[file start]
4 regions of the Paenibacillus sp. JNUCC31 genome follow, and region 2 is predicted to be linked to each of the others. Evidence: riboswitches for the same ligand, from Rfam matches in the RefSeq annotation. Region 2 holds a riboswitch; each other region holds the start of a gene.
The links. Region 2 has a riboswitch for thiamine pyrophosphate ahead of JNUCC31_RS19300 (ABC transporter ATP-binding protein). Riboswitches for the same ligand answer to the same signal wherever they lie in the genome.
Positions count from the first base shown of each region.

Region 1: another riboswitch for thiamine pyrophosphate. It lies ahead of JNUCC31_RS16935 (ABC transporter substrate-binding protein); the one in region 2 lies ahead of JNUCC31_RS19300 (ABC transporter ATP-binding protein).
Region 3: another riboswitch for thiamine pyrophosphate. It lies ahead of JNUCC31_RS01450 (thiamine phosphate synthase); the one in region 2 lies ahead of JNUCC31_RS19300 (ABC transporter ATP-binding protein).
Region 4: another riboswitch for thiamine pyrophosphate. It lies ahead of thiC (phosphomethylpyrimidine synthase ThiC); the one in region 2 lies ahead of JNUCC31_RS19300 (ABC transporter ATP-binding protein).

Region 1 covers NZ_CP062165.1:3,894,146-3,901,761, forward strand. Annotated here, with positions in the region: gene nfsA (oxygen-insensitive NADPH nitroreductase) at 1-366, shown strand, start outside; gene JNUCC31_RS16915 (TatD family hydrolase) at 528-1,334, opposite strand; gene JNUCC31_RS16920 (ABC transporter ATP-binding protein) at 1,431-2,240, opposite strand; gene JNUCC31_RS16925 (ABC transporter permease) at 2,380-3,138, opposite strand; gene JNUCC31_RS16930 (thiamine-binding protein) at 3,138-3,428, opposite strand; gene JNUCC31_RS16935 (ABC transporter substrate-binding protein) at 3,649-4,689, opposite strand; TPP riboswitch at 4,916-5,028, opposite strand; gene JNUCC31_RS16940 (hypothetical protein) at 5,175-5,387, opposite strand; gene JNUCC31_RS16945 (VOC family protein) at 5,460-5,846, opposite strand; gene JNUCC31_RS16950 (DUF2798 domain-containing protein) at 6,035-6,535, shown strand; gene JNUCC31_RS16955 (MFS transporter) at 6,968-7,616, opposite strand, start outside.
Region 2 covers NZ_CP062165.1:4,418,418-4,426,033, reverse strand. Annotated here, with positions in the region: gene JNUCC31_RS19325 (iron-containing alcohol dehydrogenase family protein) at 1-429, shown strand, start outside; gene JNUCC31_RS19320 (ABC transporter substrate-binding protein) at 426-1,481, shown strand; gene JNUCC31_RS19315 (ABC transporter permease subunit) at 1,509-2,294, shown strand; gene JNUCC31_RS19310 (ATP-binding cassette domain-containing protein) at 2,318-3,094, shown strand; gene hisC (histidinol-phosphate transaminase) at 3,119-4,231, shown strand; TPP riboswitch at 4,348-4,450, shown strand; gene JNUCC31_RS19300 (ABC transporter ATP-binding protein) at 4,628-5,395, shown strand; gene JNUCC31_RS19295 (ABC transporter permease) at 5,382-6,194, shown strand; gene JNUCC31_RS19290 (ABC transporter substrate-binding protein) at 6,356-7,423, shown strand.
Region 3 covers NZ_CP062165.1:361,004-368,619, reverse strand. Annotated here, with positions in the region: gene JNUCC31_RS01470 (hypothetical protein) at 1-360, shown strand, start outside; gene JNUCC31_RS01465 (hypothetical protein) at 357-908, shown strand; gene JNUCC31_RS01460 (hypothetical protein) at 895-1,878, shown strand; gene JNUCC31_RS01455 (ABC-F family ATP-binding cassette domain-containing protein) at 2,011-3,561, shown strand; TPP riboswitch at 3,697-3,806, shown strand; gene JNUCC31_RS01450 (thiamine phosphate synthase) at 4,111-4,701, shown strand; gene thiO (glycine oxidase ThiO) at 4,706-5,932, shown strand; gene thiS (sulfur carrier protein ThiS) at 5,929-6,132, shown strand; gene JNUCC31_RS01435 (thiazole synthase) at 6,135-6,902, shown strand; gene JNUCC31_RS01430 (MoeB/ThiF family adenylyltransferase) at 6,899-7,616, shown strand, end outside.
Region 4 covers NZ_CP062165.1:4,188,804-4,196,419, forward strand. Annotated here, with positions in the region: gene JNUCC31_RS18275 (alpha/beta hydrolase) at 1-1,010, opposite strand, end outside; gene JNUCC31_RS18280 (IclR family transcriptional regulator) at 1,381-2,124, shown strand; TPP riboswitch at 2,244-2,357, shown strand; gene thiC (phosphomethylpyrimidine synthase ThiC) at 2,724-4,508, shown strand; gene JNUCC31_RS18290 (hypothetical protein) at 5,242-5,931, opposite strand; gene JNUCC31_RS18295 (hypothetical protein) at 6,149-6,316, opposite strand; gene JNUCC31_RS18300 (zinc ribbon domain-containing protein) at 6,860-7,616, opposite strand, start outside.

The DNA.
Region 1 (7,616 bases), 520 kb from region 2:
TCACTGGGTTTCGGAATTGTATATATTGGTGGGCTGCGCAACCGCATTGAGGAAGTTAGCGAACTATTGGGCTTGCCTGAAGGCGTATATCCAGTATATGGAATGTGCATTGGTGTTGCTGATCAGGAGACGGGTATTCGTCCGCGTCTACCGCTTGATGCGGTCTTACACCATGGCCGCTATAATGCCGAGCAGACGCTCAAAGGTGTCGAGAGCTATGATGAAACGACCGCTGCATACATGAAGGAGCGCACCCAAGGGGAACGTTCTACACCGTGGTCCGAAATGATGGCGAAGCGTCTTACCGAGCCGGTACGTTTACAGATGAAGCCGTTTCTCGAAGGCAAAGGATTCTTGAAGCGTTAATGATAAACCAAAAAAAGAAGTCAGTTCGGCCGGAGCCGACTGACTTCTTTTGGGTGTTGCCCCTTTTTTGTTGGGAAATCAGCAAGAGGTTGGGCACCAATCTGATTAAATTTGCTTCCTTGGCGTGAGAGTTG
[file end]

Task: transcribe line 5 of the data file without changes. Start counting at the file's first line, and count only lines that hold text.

Region 3: another riboswitch for thiamine pyrophosphate. It lies ahead of JNUCC31_RS01450 (thiamine phosphate synthase); the one in region 2 lies ahead of JNUCC31_RS19300 (ABC transporter ATP-binding protein).